Sunday, April 02, 2006

Poverty, trauma, and stress, oh my

SEED Magazine
In 1989, no one would have dared to imagine that the environment we live in can profoundly influence the actual structure of our brain, or that childhood stress might have permanent neurological effects.
So what about chronic stress, poverty, trauma? How do these factors affect your child's developing brain?

These questions and more are explored in a fascinating magazine article I've read a few weeks ago. Though it's mostly about the pioneering work of Elizabeth Gould, a Princeton scientist illuminating the intricacies of neurogenesis in marmosets, it was the elusive implications of her work and others in her field which fired up my brain cells.

For instance, political implications. No doubt poverty is hugely stressful: how does the chronic stress of living in poverty affect a child's developing brain, even your adult brain?

Could this be why some people are so much more vulnerable to PTSD, especially if they had been exposed to trauma and/or stress in childhood?

Adding a few of my own editorial comments, what about the stressors of this new NCLB world on our kids, for instance, of chronic testing, and of the gradual march to a more impoverished curriculum due to NCLB edupolicy pressures, as noted in the recent Center for Education Policy report.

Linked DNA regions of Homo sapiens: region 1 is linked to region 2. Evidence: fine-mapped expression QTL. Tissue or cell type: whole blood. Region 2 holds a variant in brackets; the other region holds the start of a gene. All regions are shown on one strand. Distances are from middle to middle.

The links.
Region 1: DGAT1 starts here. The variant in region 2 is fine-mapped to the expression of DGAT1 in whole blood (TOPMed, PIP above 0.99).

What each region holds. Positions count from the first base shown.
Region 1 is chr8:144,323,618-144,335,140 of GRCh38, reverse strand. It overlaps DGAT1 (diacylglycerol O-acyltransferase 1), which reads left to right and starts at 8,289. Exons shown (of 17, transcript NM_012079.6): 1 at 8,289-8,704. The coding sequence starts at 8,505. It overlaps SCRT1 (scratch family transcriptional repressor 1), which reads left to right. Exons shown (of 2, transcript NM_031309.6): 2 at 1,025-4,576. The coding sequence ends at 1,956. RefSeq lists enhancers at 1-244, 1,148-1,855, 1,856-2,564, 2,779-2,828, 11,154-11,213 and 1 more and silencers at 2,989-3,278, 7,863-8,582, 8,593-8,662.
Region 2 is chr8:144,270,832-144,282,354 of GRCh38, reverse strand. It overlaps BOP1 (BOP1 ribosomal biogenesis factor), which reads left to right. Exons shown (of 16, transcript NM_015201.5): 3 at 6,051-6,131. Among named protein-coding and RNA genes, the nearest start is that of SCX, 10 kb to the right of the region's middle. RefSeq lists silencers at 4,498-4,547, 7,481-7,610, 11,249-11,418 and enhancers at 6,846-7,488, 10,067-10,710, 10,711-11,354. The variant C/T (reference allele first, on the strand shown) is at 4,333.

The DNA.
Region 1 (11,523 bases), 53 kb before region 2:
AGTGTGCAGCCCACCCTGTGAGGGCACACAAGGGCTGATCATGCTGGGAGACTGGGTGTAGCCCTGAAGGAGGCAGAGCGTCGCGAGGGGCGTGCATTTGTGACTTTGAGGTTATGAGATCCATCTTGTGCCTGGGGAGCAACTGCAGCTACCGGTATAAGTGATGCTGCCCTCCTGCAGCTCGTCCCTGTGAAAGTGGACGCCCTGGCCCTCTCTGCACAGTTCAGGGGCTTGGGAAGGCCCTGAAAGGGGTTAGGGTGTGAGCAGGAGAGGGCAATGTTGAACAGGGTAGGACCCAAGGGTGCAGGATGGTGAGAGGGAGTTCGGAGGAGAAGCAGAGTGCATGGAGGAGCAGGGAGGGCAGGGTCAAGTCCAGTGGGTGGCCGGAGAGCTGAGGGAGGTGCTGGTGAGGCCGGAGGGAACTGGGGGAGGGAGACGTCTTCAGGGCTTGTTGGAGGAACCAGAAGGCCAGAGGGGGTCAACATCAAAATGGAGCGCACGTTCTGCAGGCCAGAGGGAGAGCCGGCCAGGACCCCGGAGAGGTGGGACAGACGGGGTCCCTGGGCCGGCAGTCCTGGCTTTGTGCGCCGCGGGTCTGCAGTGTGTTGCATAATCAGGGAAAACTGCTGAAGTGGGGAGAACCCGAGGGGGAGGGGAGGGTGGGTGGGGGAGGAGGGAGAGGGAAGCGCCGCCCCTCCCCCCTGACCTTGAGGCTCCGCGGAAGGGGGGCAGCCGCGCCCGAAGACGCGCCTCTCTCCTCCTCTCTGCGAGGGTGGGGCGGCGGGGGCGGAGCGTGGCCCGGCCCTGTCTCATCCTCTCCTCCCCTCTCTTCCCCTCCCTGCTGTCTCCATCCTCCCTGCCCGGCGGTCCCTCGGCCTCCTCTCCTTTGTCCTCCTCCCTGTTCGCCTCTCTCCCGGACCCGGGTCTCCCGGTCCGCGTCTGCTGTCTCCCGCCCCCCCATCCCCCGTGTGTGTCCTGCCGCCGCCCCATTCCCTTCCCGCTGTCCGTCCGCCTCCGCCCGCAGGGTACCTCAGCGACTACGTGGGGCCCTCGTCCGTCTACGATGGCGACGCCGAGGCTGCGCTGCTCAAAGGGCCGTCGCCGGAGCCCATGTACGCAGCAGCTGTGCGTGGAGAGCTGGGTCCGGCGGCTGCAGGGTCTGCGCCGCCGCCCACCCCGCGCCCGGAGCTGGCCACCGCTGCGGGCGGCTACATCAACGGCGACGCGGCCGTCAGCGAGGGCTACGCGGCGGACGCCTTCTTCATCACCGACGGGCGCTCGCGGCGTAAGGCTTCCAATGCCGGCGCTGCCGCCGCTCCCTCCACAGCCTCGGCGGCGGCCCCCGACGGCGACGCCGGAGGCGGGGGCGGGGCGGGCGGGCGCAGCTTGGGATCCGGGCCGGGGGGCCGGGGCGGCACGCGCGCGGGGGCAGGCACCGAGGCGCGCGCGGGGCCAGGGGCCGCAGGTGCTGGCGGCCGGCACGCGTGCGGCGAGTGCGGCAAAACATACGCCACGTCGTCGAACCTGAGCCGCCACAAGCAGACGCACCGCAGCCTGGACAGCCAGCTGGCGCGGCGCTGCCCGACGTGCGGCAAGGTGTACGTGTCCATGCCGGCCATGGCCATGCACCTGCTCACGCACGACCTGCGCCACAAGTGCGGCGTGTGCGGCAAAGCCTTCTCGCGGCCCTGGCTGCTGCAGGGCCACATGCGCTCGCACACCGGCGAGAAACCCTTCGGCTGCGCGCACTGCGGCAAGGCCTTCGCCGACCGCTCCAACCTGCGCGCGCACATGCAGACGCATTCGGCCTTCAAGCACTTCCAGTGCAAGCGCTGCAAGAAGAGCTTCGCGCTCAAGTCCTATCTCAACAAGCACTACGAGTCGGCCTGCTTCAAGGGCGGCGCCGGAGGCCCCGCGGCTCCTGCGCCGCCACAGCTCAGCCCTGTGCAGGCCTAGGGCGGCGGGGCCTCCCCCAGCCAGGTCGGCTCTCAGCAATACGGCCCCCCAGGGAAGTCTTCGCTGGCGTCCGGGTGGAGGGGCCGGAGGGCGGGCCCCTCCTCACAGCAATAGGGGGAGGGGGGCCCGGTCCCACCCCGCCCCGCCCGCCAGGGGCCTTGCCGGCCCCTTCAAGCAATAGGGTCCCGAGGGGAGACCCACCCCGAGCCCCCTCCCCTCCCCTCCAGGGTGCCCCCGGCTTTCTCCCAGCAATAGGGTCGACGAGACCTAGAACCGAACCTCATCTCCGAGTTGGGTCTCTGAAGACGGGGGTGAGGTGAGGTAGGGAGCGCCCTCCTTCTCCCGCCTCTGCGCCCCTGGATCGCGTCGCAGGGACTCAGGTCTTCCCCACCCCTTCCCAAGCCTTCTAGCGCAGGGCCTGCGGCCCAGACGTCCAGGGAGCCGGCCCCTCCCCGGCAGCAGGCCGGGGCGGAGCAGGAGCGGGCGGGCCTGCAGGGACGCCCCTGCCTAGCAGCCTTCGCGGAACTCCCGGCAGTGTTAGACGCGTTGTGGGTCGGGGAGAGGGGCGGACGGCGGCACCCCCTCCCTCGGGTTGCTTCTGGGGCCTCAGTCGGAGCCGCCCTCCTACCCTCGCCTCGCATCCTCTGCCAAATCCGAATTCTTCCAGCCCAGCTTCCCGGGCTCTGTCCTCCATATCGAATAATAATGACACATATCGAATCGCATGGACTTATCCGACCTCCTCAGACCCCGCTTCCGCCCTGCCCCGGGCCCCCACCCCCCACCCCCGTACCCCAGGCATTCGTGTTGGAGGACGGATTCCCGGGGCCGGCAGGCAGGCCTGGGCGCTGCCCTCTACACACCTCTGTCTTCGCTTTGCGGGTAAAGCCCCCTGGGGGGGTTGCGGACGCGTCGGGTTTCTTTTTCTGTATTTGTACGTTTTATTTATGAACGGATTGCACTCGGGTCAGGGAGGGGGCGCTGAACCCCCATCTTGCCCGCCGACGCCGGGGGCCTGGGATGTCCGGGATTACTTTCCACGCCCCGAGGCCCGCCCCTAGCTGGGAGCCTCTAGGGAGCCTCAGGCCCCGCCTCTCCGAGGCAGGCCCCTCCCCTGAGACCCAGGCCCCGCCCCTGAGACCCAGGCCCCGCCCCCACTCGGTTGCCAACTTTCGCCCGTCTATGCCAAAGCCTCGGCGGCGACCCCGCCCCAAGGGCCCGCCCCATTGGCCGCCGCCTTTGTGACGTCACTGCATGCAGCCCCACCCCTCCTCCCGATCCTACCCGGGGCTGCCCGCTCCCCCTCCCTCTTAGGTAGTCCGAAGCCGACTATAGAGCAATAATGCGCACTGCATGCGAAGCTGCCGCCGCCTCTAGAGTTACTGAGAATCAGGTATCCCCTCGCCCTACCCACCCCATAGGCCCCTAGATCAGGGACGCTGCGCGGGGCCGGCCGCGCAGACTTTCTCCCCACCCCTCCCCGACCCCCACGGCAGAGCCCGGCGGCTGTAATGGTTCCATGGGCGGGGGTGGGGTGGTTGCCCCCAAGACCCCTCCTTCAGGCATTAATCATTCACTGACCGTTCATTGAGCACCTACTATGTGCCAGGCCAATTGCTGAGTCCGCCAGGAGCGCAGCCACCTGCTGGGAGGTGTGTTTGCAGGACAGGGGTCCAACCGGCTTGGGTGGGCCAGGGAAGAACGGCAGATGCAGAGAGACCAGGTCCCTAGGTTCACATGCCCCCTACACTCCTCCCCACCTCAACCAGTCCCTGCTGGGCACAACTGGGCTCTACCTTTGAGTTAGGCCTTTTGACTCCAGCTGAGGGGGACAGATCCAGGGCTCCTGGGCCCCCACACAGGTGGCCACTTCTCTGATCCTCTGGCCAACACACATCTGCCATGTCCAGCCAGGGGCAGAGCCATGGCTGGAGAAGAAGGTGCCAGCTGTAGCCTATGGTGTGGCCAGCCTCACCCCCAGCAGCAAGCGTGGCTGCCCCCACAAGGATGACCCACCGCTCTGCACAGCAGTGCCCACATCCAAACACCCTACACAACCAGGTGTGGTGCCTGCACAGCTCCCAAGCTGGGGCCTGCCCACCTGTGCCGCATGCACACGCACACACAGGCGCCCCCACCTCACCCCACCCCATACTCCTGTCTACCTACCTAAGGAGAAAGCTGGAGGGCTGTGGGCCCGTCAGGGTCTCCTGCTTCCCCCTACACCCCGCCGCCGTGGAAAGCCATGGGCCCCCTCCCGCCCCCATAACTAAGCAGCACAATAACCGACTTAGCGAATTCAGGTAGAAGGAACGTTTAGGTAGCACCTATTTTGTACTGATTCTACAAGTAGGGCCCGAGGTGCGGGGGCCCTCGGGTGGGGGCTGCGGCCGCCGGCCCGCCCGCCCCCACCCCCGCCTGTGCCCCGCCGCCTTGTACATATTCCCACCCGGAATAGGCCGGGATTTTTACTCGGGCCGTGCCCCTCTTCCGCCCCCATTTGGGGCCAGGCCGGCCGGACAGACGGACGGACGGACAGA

If NCLB provides a more stressful (and thus a more brain toxic) environment for our kids, does the NCLB eduworld really help our kids in school overall? If we see improvements in test scores, at what cost are we getting these so-called improvements? I'm keeping my eye out for solutions beyond the usual 'let's fully fund NCLB' mantra though there's been none I've seen on the horizon. (However, btw, I must add Chuck Pennachio running for Senate in PA is one of the few who really gets NCLB and isn't afraid to talk about his stance).

Back to the article: lots of new stuff, at least for me. For instance: intrigued about the Prozac and trophic factor connection. Certainly a minor paradigmatic change in thinking about Prozac: it somehow increase productions of trophic factors, which in turn increases in neurogenesis. Whoa. Now that's something but please don't let a policy wonk suggest we give Prozac to help kids increase the brain cells destroyed by the stress of chronic testing.